When it imposed its net neutrality rules on the telecom industry, the FCC was fixing a problem that didn’t exist. While proponents of Net Neutrality have long claimed that the regulations are necessary to impose fairness for Internet usage, access to the Internet has only become more widespread and service today is far faster for users—including “ordinary” people—than it was twenty years ago. Nevertheless, when the FCC in recent months—now under pressure from the Trump Administration—announced that it may step back from net neutrality, supporters immediately began claiming that net neutrality was necessary to keep Internet access affordable and “fair.”… Keep Reading


Abolish The ATF

Although Donald Trump portrayed himself as an anti-gun control candidate on the campaign trail, the president apparently has no problem with sending federal agents into Chicago to more fiercely enforce gun laws. The New York Times reported late last month that the Trump administration has sent in federal agencies to partner with local law enforcement in Chicago, in order to confiscate more guns: Anthony Riccio, the chief of the Police Department’s Bureau of Organized Crime, said the new team would “significantly help our efforts to trace and stop the flow of illegal guns.” The phrase “illegal guns” makes it sound… Keep Reading


The US Is Not “One Nation” — And It Never Was

Patrick Buchanan is an informative and interesting writer. On foreign policy, especially, he’s long been one of the most reasonable voices among high-level American pundits. When it comes to cultural matters, however, Buchanan has long held to a peculiar and empirically questionable version of American history in which the United States was once a mono-culture in which everyone was once happily united by “a common religion,” a “common language,” and a “common culture.” Now, he’s at it again with his most recent column in which he correctly points out that the United States is culturally fractured, and speculates as to… Keep Reading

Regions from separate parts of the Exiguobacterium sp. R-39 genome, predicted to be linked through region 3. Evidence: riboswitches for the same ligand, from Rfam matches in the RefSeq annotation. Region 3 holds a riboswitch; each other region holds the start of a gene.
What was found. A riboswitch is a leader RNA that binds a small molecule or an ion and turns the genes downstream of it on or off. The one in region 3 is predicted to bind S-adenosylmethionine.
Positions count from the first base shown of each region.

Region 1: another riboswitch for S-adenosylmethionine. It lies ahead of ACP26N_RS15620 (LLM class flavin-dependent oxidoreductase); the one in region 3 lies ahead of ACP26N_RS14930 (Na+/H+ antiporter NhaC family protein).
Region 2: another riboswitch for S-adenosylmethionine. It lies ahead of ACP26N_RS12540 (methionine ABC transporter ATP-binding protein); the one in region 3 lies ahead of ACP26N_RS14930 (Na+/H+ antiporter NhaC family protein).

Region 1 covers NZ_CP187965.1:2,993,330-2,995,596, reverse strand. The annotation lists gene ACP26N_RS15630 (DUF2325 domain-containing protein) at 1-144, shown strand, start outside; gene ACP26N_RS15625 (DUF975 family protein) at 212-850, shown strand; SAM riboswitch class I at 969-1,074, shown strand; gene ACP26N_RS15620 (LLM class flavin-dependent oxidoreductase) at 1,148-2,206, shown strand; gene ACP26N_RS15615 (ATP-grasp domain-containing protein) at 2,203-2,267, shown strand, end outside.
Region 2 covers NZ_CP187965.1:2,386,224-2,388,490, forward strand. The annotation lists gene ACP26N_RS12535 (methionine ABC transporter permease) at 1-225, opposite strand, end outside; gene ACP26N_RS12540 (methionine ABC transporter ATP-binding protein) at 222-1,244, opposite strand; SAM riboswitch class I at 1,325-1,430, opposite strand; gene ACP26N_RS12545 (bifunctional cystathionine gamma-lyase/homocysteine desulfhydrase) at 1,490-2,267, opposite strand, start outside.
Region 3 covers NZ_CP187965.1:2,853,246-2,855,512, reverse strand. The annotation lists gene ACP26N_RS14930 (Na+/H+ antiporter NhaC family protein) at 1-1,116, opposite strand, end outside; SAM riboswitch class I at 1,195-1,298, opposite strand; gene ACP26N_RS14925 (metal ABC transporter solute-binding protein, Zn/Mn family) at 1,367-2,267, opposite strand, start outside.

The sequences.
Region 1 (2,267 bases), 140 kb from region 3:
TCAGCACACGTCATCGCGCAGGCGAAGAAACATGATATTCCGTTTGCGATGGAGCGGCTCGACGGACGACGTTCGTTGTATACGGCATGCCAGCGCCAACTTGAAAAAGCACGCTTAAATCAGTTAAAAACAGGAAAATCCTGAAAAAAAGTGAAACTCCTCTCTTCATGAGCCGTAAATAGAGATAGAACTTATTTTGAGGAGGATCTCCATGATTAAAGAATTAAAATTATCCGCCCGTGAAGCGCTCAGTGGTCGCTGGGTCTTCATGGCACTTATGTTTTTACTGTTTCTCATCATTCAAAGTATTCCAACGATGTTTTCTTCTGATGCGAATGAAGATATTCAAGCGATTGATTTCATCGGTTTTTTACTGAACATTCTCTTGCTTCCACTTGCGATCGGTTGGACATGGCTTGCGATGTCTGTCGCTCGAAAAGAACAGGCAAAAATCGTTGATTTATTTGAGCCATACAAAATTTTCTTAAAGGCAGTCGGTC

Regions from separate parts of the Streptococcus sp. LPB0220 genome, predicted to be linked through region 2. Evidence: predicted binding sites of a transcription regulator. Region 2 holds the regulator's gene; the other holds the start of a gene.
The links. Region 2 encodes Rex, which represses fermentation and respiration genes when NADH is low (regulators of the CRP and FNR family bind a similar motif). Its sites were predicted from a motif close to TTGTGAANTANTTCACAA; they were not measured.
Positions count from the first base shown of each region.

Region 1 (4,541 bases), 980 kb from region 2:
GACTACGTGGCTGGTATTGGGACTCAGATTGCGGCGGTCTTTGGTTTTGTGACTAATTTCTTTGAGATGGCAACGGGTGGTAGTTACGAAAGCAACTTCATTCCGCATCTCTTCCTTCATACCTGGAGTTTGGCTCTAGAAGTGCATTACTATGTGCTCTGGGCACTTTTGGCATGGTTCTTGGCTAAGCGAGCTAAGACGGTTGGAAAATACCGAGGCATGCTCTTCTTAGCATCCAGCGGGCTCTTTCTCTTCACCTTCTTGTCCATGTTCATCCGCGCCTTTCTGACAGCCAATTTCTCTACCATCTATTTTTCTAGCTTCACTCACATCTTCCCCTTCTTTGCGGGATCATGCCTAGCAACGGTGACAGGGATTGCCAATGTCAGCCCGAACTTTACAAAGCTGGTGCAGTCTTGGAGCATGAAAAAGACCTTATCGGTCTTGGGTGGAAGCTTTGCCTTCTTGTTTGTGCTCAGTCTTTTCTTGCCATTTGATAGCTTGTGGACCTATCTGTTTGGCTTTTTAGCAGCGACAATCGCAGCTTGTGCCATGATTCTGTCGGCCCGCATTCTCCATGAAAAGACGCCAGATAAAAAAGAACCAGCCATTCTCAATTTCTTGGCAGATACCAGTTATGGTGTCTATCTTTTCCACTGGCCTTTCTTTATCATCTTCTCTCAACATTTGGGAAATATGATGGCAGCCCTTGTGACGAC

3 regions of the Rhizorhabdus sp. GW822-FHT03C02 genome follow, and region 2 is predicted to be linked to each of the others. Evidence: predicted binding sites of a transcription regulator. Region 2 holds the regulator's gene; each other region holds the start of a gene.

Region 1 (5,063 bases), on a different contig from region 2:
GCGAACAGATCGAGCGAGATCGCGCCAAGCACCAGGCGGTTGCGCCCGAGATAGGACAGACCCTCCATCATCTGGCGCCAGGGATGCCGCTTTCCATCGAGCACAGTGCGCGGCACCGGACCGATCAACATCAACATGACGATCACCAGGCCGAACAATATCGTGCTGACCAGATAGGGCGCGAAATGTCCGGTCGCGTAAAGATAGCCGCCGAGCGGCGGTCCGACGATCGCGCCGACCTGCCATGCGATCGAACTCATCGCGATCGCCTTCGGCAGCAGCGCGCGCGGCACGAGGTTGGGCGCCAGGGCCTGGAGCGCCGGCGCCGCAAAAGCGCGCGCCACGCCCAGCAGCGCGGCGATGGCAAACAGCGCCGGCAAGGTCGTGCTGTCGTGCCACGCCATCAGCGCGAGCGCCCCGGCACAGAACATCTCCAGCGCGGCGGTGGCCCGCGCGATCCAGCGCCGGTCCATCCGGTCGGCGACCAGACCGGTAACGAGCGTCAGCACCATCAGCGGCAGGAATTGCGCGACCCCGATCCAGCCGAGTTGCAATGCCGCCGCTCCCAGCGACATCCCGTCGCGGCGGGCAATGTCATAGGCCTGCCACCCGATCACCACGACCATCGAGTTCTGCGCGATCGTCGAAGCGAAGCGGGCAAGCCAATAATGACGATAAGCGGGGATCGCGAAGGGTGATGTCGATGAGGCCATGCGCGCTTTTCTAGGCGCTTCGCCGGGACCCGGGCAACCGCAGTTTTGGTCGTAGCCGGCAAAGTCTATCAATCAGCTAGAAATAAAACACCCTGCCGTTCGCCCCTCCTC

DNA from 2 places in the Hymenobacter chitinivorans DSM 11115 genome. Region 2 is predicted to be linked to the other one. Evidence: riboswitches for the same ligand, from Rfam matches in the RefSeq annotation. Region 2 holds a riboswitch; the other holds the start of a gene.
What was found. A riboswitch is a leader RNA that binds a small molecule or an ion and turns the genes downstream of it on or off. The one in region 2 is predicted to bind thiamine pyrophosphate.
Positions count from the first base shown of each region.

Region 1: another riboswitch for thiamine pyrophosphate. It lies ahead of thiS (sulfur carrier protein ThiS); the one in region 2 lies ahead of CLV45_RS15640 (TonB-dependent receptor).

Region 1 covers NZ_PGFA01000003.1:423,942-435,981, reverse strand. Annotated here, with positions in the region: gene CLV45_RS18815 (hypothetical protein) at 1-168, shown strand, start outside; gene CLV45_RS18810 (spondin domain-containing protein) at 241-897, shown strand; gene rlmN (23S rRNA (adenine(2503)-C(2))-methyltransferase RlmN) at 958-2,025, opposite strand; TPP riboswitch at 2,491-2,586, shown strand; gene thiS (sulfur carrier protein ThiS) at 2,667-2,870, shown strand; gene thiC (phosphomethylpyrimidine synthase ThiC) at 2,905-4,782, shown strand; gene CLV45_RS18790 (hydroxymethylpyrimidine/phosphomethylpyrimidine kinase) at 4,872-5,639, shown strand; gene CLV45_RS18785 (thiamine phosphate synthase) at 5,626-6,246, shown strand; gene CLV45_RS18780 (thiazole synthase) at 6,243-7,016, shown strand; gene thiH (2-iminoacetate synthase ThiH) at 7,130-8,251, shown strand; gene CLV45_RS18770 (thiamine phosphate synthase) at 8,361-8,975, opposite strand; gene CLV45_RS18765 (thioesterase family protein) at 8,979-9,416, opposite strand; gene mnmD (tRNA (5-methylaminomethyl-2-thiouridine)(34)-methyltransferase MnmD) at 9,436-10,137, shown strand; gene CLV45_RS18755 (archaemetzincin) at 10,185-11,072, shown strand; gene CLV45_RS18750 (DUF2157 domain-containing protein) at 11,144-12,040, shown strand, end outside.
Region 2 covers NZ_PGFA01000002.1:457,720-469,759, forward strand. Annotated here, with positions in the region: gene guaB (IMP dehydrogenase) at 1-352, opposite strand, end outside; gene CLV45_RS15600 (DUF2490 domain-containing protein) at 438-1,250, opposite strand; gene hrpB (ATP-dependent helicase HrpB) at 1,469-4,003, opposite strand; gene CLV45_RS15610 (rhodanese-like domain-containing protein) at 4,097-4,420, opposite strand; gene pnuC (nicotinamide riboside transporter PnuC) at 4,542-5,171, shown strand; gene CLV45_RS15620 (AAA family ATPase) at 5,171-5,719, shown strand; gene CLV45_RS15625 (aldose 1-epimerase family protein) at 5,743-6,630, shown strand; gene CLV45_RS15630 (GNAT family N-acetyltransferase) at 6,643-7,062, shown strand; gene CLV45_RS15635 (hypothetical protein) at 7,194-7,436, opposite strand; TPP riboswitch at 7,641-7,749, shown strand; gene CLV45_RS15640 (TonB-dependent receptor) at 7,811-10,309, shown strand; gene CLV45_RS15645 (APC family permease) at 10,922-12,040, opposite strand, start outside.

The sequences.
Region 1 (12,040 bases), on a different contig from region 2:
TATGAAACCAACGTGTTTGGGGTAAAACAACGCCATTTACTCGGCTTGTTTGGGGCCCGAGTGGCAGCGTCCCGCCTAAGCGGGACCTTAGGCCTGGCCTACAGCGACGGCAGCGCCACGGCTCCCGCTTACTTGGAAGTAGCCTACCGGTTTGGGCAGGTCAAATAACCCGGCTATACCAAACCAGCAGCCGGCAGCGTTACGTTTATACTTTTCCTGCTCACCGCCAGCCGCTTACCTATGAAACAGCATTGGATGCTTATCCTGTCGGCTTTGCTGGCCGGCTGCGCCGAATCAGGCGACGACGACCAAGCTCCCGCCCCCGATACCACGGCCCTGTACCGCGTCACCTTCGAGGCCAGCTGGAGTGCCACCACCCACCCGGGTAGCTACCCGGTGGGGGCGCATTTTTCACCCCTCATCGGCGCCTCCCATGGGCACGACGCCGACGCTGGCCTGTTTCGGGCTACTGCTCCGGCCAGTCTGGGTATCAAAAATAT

Beware The Predictions Of “Experts” Like Janet Yellen

Speaking in London, Federal Reserve chair Janet Yellen predicted recently that the “the system is much safer and much sounder” and explained that the Federal Reserve is prepared to deal with numerous enormous shocks to the economy. In her conversation with Lord Nicholas Stern, Yellen also went on to list the reasons that, thanks to central bank intervention, there is unlikely to be another financial crisis “in our lifetimes.” For those who have lived through more than one business cycle, however, alarm bells tend to go off every time an economist, central banker or high-ranking government official declares that there’s… Keep Reading


If We Want “Unity,” Government Must Become Weaker

Last week, a gunman opened fire on a group of Republican members of Congress. Letters sent by the gunman to his local newspaper suggest he was obsessed with Republican policies, and concluded that Donald Trump “Has Destroyed Our Democracy” [sic] and that “It’s Time to Destroy Trump and Co.” In the wake of the attack, there have been the usual predictable calls for “unity.” These calls, of course, fail to address a central reason why unity appears to be a problem, and why many feel the need to manufacture it where it does not exist. In the wake of the… Keep Reading


The Real Reason To Oppose The Dakota Access Pipeline

The ongoing protest over the Dakota Access Pipeline near Standing Rock Indian Reservation makes for some good theater, but the protesters have as yet been unable to demonstrate that the pipeline actually trespasses on Indian lands or that it will likely lead to groundwater pollution. Both trespassing and water pollution are serious issues that would rightly open up the owners — in this case, Energy Transfer Partners — to crippling lawsuits. In North Dakota, however, the pipeline passes through private property and a likelihood of groundwater pollution has not been established. Defenders of the pipeline like to point all this… Keep Reading